1. Power

Unequal access to financial resources can create an implicit hierarchy in a new marriage. Without appropriate awareness, there can be lifelong implications as to whether the partners can hold equal status and decision-making authority. A couple may be acting from the belief that money makes you a more worthy or more “successful” person or they may believe that money is to be viewed with suspicion or with a guilty conscience. Without consciously exploring power dynamics in the relationship, patterns develop where the partner with assets is either elevated to the dominant position or conversely, relegated to a subordinate position as a way of unconsciously creating balance.

Options can be considered for managing the financial imbalance by explicitly giving control over certain decisions to each spouse or by accruing funds over time in an account in the name of the spouse with fewer personal assets. Couples can thoughtfully create structures and processes for the financial empowerment of both spouses with appropriate safeguards against irresponsible behavior built in.

  1. Giving and Receiving

There can be danger in only one partner having access to assets that support the couple’s lifestyle. Even when done with love, giving inherently creates an imbalance and provokes a feeling of indebtedness. The giver can come to feel entitled and deserving of a free pass on relationship problems. This sentiment can be supported by the thought that she or he alone has made possible the privileges enjoyed by the family, overvaluing financial support while undervaluing other contributions.

A receiver can get stuck in guilty feelings and defer around important family decisions, even while their resentment over the imbalance of power continues to mount. Recognizing this issue, the couple can build into the prenup provisions for creating access to financial resources in a way that mitigates the relationship risks associated with financial “gifts” in a marriage.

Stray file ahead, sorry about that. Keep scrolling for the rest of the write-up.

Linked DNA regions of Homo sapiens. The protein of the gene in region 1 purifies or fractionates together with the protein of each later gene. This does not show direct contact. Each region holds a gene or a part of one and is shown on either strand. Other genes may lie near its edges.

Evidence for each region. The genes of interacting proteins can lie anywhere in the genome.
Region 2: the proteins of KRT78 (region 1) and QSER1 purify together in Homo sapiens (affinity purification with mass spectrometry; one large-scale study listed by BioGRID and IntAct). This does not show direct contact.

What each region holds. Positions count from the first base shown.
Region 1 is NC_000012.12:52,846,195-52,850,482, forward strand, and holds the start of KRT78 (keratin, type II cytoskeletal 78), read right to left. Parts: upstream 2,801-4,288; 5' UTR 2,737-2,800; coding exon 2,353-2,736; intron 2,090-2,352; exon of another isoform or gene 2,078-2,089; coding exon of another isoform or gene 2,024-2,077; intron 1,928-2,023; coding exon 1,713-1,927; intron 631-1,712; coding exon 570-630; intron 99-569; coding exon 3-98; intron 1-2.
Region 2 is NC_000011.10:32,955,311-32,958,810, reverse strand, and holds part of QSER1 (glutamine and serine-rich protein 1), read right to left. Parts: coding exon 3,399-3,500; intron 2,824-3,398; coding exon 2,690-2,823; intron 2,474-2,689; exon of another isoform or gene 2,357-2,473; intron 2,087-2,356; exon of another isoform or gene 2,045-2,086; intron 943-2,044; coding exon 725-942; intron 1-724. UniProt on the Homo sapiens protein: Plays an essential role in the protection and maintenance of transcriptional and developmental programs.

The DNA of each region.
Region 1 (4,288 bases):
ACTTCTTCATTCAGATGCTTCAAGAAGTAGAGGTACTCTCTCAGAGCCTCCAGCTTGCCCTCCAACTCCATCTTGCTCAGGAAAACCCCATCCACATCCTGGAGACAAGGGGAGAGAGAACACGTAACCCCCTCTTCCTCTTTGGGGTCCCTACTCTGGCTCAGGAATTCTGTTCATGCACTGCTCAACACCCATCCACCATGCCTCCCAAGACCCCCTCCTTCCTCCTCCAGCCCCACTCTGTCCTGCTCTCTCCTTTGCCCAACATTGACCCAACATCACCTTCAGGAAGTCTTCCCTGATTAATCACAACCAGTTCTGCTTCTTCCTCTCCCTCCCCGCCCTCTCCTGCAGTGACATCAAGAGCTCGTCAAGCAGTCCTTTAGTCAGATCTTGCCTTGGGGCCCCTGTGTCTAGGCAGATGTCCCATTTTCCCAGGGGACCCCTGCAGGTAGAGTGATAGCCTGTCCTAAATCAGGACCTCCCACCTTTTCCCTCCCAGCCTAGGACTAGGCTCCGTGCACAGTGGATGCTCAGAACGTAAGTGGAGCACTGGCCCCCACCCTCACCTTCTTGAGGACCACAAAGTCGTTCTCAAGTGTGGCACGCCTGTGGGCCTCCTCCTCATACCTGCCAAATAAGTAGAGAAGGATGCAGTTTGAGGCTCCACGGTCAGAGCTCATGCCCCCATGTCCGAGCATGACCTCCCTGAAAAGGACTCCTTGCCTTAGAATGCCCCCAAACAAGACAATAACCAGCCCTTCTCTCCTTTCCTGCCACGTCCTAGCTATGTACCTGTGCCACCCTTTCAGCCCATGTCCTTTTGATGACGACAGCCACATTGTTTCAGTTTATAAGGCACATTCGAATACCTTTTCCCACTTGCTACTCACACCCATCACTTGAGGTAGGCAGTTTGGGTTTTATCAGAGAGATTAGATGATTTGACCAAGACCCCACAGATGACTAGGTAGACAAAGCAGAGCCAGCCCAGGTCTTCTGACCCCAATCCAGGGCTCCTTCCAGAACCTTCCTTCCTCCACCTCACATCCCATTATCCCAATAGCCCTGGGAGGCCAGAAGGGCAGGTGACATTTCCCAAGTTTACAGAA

How to Write a “Relationship-Focused” Prenup

The process of creating a prenup that supports the development of the marital bond has significant implications for both lawyers and their clients.

Since we are representing Dave, the monied partner, we would usually see our role as protecting the financial interests of Dave and his children. But as we discussed with Dave, we also want to help him to create something that supports the needs and desires of Tiffany. He agreed…if financial risk management is the only priority, seeds of future conflict could be planted and can grow wild over the years, potentially causing him to face another divorce for the wrong reasons.

Unfortunately, attorneys can only represent one side of the equation so we have to represent Dave since he is our client. However, Tiffany should also retain her own legal counsel for independence in the situation and discussion. Separate counsel is important to ensure that the agreement will be legally binding. It doesn’t prevent us from working together…which is strongly preferred in reaching common ground that is positive and acceptable to both parties.

This constructive thinking and teamwork can create a prenup that is both protective and relationship strengthening at the same time. I will discuss more on how to actually develop this kind of agreement in some later posts.